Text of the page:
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.. Foremen's Protest.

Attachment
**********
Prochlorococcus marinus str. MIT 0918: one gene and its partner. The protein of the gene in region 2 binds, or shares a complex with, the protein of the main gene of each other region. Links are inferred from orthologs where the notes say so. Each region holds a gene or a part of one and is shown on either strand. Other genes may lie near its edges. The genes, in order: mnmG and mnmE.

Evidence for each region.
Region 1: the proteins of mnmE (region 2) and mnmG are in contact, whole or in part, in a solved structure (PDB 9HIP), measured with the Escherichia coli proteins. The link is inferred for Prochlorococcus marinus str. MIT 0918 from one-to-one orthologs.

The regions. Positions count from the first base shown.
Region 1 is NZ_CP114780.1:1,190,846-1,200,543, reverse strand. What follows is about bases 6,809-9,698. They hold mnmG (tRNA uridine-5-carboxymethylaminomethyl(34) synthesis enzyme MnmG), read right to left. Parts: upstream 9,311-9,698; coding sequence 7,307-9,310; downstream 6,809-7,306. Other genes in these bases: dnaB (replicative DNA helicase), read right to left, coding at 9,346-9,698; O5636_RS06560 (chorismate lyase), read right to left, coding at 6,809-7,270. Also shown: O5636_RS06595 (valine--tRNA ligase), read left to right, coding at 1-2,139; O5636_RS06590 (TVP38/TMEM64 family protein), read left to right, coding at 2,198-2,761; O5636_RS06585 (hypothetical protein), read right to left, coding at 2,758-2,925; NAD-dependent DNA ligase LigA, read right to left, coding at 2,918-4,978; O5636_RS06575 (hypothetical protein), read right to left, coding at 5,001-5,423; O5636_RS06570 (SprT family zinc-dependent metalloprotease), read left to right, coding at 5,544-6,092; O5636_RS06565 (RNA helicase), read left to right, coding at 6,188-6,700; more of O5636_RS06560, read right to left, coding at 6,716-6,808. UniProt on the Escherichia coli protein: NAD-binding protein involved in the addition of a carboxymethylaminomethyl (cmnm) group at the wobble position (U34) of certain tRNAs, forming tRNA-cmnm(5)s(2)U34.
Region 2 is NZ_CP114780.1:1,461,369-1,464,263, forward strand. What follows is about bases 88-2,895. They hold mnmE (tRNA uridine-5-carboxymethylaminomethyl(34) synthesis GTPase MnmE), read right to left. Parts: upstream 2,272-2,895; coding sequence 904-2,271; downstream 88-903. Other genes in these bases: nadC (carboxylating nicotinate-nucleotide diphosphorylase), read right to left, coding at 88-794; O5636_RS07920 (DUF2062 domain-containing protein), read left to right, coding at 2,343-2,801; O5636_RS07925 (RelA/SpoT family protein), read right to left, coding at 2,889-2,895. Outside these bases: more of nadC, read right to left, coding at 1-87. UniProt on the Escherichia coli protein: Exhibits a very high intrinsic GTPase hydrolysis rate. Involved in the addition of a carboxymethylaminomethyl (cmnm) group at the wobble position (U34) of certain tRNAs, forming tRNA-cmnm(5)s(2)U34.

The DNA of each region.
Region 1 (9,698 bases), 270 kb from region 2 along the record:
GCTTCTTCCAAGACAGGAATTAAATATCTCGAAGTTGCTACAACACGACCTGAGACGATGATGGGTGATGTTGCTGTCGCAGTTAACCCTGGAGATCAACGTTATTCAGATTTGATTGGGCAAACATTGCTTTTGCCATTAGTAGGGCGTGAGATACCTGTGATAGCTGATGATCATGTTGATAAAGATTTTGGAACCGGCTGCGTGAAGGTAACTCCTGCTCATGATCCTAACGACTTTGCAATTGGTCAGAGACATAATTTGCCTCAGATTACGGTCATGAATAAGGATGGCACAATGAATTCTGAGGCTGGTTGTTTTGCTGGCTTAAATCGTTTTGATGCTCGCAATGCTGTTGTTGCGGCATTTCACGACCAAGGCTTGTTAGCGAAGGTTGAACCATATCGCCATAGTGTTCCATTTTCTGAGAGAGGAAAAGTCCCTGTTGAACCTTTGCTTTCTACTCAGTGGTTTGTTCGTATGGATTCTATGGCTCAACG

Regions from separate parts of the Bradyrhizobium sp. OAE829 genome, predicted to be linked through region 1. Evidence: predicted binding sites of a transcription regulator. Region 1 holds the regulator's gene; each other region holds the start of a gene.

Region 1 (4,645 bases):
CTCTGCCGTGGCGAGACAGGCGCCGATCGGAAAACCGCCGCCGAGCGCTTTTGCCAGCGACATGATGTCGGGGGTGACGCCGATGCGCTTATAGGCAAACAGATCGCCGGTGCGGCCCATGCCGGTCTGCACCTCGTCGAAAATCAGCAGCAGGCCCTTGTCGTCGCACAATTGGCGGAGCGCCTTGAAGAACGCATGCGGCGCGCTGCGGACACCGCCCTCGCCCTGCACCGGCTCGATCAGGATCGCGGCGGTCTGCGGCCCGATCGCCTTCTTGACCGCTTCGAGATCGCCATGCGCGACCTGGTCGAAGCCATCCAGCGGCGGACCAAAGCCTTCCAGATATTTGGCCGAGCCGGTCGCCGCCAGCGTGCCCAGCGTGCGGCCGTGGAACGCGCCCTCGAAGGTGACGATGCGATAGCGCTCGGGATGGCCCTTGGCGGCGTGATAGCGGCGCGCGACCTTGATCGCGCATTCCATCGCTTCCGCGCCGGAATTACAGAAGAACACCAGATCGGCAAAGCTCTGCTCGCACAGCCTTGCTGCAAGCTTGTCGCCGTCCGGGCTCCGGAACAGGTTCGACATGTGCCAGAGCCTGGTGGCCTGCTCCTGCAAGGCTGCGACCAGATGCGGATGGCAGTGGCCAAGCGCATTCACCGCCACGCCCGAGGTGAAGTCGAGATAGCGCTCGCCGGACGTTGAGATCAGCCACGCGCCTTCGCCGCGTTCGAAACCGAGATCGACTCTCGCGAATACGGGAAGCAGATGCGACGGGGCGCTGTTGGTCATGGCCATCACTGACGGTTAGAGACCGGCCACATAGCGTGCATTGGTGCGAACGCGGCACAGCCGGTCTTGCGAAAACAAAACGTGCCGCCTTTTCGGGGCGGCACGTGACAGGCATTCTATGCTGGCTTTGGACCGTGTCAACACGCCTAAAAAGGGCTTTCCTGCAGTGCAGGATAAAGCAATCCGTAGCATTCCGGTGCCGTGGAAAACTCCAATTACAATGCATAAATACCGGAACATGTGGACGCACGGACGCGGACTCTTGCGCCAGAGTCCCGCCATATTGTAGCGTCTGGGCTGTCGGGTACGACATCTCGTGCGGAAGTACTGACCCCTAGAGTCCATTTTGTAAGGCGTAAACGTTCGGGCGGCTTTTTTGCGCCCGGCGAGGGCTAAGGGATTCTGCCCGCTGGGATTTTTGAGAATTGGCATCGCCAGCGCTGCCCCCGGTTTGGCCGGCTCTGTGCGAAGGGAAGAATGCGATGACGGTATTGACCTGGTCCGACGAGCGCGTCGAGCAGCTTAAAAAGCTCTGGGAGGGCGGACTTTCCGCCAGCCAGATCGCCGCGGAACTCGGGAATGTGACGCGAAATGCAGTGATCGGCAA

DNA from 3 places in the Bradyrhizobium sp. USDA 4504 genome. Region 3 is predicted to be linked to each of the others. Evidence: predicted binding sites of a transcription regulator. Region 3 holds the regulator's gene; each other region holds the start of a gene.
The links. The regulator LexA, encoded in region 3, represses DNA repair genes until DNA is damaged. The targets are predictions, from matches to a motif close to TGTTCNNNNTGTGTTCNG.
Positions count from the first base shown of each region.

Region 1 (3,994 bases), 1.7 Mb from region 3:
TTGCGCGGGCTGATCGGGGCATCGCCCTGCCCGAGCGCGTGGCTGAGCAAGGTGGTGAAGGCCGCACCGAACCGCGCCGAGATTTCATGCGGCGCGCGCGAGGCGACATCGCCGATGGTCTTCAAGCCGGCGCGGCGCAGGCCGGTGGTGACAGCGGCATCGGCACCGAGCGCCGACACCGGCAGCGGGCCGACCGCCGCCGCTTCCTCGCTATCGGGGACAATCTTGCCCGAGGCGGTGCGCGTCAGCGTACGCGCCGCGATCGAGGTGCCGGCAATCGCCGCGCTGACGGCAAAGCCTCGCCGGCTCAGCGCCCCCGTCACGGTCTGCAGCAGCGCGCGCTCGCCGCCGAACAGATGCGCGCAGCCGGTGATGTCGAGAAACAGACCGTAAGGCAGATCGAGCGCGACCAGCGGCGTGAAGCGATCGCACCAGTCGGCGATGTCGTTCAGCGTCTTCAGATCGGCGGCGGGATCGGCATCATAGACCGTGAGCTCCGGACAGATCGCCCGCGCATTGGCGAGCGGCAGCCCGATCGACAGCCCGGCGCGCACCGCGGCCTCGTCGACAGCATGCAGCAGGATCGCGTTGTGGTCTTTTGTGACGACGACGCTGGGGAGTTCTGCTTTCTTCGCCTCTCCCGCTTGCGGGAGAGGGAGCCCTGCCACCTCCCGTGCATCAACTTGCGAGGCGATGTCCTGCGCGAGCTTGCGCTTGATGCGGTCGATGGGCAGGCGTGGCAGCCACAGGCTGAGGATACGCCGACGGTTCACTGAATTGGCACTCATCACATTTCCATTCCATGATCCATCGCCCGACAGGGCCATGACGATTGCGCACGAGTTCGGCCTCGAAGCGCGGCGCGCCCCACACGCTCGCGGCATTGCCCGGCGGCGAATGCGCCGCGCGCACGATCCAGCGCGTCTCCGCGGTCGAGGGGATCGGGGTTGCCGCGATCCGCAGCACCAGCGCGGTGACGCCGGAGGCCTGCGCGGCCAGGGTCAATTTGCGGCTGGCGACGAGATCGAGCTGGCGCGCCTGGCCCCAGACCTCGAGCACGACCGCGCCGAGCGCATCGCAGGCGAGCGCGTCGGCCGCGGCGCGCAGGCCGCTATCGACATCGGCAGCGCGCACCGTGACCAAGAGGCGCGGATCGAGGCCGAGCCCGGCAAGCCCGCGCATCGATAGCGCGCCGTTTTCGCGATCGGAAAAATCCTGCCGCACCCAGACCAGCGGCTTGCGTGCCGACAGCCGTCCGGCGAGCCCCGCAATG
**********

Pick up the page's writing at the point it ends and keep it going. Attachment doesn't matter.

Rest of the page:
Llanelly : Its Place and Prospects.